My favorite molé alchemists at the Saturday tianguis make a deep red, almost black molé they call molé almendrado, which contains, among many other things, almonds (hence the name), ancho chiles, pasilla chiles, and pecans, all ground and mixed with chicken broth. The flavor is complex and intriguing (sounds almost like fine wine, eh?).
And to show you why I call these special people alchemists, their molé verde, a simple little name, is made from chile serrano, cilantro, lettuce, peanuts, sesame seeds, clove, cumin, garlic, onion, and English pepper, all in intricate relational amounts, and that´s just the part they will tell me about. Don´t let the simple little name fool you, this molé is a classic, complicated and rich and beguiling. And the whole is much greater than the mere sum of the parts.
Rick Bayless is even wordier than I am when he describes the Great Work these artists create out of base elements. He says that a particular good red molé “offers the silken fullness of a 20-piece dance band, the intricacy of a Persian rug, and the intensity of a Siqueiros mural.” Now, doesn´t that just whet your appetite?
No tale of the tianguis would be complete without a word or two about huauzoncles. I know you´ve seen them, if not alongside a country lane in central Mexico, at least in the green puestos in the tianguis. Huauzoncles, or guauzoncles as the word is spelled by Diana Kennedy in her wonderful cookbook The Cuisines of Mexico, are Chenopodium nuttalliae. They look like tall weeds with small green seeds in a thicket at the top of the plant.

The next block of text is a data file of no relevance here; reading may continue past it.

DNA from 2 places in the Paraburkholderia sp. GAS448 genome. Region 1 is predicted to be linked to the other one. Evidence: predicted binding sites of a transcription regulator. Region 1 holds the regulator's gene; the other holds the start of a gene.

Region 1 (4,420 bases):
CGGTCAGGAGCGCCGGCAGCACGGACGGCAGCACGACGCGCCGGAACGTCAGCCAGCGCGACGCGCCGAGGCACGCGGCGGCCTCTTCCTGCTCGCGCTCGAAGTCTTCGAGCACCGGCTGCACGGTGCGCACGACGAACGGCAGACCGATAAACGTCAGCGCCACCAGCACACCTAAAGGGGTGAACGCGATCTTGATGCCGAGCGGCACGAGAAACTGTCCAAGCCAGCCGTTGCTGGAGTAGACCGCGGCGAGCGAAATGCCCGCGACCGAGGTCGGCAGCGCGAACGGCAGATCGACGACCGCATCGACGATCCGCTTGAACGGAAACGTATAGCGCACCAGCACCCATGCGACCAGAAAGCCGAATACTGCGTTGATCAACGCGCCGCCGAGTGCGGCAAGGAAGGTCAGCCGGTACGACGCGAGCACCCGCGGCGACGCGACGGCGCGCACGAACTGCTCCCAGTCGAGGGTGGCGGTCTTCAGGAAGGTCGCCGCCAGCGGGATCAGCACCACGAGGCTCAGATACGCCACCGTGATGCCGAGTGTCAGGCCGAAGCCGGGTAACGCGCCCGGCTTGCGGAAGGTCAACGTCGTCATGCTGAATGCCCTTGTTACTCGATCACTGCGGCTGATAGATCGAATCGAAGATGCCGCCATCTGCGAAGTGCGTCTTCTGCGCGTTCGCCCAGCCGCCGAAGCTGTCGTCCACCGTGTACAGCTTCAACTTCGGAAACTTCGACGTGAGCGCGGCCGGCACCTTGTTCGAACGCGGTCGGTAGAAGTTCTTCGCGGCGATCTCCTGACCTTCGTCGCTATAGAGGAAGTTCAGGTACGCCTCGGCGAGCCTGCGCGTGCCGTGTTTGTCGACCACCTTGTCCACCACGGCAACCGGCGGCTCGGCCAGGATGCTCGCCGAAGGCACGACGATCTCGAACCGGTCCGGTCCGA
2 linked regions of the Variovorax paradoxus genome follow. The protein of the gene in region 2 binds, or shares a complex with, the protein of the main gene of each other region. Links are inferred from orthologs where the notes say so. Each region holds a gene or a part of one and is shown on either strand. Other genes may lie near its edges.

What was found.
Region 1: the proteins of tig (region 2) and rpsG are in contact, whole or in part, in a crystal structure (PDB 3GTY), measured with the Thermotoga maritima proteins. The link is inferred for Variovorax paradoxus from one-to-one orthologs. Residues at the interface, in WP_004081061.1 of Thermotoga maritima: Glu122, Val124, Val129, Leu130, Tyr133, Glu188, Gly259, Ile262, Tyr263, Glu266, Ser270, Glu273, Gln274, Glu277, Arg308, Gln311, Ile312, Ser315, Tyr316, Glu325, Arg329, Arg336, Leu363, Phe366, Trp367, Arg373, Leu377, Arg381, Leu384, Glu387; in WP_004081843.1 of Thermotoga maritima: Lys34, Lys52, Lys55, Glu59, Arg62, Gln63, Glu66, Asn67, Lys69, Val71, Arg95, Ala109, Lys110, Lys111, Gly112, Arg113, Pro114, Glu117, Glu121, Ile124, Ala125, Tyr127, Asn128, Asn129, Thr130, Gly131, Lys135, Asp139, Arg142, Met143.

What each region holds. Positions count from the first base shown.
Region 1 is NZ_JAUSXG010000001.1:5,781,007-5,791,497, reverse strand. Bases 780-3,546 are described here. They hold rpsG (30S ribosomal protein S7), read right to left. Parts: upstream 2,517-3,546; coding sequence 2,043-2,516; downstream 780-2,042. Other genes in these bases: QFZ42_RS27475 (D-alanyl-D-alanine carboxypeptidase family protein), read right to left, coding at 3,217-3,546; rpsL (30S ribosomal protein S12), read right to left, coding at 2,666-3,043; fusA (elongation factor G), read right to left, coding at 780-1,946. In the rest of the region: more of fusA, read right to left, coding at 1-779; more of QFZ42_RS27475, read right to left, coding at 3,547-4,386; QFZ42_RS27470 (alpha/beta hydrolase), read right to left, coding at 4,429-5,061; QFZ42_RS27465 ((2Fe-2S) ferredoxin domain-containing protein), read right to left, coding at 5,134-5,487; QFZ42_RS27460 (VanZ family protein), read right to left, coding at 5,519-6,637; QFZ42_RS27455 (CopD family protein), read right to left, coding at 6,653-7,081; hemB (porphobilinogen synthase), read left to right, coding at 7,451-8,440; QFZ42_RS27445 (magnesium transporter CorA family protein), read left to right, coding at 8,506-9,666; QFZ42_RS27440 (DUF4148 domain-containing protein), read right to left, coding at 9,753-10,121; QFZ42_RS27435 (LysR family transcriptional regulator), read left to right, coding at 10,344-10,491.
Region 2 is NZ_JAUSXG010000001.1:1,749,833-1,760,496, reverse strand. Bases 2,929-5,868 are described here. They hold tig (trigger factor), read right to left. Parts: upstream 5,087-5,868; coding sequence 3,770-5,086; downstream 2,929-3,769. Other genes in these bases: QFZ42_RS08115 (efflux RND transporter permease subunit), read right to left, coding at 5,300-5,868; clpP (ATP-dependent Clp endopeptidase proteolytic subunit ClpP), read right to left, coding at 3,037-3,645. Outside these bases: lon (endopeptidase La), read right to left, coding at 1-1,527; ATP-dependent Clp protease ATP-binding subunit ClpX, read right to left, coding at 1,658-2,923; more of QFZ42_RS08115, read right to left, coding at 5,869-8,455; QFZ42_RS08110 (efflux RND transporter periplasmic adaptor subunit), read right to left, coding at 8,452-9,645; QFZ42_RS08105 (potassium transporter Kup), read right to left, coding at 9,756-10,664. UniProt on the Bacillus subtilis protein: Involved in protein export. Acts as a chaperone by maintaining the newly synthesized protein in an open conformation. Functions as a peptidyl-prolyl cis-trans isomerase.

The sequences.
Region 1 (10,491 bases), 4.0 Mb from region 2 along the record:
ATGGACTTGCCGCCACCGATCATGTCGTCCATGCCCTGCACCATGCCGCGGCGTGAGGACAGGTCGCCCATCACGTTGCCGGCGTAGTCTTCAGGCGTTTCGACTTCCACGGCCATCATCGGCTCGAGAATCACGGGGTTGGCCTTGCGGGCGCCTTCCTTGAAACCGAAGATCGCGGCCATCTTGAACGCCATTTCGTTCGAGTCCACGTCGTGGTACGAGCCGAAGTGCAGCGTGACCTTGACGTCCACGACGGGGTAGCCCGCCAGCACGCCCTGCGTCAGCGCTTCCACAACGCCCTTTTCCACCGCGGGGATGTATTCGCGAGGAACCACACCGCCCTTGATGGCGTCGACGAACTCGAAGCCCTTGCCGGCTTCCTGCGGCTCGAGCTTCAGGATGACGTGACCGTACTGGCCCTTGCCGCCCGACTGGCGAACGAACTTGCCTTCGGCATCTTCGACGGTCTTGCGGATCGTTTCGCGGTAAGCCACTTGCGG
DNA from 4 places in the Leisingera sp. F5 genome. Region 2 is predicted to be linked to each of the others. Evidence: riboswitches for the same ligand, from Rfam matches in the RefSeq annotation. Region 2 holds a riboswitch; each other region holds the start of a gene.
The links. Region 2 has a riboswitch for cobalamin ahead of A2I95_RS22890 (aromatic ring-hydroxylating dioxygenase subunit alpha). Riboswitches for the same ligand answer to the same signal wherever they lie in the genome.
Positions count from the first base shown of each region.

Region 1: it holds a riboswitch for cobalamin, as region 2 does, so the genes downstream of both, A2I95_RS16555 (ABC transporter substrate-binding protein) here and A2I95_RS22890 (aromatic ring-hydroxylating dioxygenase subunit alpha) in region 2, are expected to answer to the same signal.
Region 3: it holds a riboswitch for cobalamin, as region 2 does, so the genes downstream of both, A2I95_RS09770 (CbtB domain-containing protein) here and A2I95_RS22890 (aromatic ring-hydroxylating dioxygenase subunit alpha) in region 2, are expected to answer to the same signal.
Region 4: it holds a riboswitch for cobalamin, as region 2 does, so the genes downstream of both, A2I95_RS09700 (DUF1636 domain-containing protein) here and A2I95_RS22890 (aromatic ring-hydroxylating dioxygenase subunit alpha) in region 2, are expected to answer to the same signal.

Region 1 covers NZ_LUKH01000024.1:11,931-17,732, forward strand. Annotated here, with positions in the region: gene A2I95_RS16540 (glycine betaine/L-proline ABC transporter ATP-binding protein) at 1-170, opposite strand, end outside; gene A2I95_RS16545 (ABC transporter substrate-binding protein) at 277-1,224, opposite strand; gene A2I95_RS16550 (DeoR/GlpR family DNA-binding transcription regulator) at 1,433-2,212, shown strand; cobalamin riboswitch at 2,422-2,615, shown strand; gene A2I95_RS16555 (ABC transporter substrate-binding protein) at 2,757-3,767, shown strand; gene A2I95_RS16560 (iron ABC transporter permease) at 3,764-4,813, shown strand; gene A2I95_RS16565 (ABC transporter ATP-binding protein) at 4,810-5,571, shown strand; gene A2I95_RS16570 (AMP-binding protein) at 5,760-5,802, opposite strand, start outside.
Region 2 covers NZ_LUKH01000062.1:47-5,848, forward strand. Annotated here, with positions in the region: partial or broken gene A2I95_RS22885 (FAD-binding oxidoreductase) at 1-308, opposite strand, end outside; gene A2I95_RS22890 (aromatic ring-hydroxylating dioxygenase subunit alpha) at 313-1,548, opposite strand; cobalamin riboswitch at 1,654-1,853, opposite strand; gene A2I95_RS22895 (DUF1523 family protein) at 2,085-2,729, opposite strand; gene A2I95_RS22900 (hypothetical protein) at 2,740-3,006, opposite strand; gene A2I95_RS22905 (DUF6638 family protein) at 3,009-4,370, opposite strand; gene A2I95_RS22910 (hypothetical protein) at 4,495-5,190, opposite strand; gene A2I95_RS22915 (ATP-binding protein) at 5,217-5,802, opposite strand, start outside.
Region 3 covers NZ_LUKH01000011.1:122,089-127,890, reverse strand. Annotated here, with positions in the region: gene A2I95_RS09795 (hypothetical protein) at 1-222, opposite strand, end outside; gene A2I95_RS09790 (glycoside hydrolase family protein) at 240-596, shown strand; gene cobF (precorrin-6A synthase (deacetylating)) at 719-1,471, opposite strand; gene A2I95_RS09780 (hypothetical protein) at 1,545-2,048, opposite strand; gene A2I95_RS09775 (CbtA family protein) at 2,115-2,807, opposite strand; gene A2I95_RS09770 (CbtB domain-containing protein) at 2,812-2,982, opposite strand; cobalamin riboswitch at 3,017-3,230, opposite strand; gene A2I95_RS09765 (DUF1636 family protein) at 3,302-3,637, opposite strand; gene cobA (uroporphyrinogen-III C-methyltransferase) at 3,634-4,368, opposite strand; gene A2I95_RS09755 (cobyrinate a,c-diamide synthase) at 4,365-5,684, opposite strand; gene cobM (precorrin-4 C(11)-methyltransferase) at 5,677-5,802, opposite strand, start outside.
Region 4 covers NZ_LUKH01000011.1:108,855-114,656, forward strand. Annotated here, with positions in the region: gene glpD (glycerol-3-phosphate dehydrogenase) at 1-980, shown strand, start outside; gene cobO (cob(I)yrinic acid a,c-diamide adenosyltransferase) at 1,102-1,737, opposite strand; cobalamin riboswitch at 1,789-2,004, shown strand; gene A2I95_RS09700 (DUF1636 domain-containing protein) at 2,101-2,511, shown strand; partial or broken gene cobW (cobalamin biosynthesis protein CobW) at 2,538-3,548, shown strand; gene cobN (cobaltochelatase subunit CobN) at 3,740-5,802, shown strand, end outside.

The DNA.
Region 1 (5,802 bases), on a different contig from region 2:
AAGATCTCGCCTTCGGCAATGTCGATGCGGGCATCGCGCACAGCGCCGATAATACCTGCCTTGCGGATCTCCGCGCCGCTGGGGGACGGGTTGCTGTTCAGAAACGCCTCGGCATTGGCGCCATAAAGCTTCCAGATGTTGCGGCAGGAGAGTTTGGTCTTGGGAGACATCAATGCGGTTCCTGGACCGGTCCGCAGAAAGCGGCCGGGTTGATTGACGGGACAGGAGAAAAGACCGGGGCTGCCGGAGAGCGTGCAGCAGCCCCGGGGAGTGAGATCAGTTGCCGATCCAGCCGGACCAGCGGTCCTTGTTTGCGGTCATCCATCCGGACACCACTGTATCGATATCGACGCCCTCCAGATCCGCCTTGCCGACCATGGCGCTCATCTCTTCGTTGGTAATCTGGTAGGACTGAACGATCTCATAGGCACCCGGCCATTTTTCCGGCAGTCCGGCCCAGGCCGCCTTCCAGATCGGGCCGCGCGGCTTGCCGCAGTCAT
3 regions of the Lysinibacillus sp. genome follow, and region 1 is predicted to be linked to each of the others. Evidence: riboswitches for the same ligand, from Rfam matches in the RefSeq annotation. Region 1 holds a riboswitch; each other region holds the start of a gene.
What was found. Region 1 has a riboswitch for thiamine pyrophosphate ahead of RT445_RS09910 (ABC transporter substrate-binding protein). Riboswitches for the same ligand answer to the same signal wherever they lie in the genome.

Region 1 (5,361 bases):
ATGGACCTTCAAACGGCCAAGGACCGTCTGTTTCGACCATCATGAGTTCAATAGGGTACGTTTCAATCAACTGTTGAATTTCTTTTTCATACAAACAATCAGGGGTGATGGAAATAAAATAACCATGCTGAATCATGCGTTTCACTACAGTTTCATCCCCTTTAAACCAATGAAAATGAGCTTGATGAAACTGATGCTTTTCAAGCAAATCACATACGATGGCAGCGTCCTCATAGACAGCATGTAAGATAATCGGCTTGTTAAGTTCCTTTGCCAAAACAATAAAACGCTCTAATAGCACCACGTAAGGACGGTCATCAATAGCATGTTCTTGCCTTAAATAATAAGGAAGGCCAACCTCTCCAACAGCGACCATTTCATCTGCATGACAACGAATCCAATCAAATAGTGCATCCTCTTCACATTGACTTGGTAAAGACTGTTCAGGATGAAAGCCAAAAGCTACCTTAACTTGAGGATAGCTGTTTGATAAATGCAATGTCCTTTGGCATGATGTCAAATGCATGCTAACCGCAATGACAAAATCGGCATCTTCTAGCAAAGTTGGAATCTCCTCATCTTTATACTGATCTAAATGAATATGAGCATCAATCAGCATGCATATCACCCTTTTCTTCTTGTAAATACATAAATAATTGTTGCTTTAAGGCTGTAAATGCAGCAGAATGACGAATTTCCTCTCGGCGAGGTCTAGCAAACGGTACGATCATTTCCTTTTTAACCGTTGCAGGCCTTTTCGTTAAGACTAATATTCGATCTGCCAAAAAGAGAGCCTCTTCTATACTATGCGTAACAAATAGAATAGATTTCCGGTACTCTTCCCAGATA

In the Saturday tianguis in Barrio San Lucas, Coyoacán, you can buy huauzoncles already breaded and stuffed with queso panela and browned. They look a little like, well, maybe smoked fish. The same people who sell already cooked and stuffed poblano chiles and jalapeños sell huauzoncles, as a rule. The first time I bought some I refrigerated them and, for a day or so, pondered over just how I would prepare and serve them.
Turns out, it is so easy a kid could do it. I stuck them in the oven preheated to 240 degrees centigrade for fifteen minutes on a nonstick cookie sheet. They began to sizzle and fill the house with a delightful aroma after just a few minutes. Twenty minutes, in fact, would probably have melted the cheese a bit better, but the tantalizing smell just kept saying, “Serve me!”
So I did. On a bed of plain white rice topped with the rico sauce the lady at the puesto gave me, a dark and edgy blend of, I think, chile ancho and jitomate and, heck, who knows what else. We sat down in front of these savory piles and realized we had no idea whatsoever how to eat the danged things. I tried cutting mine, but the really tough inner stalks don´t lend themselves to table-knife cutlery. They might respond to a buzzsaw.
David came up with the idea of pulling the bunches of huauzoncles stems apart and running them through his teeth to clean off the soft seeds, green leaves, and that divine light-brown breading. That seemed to us to be the only solution, but we felt like ruminants.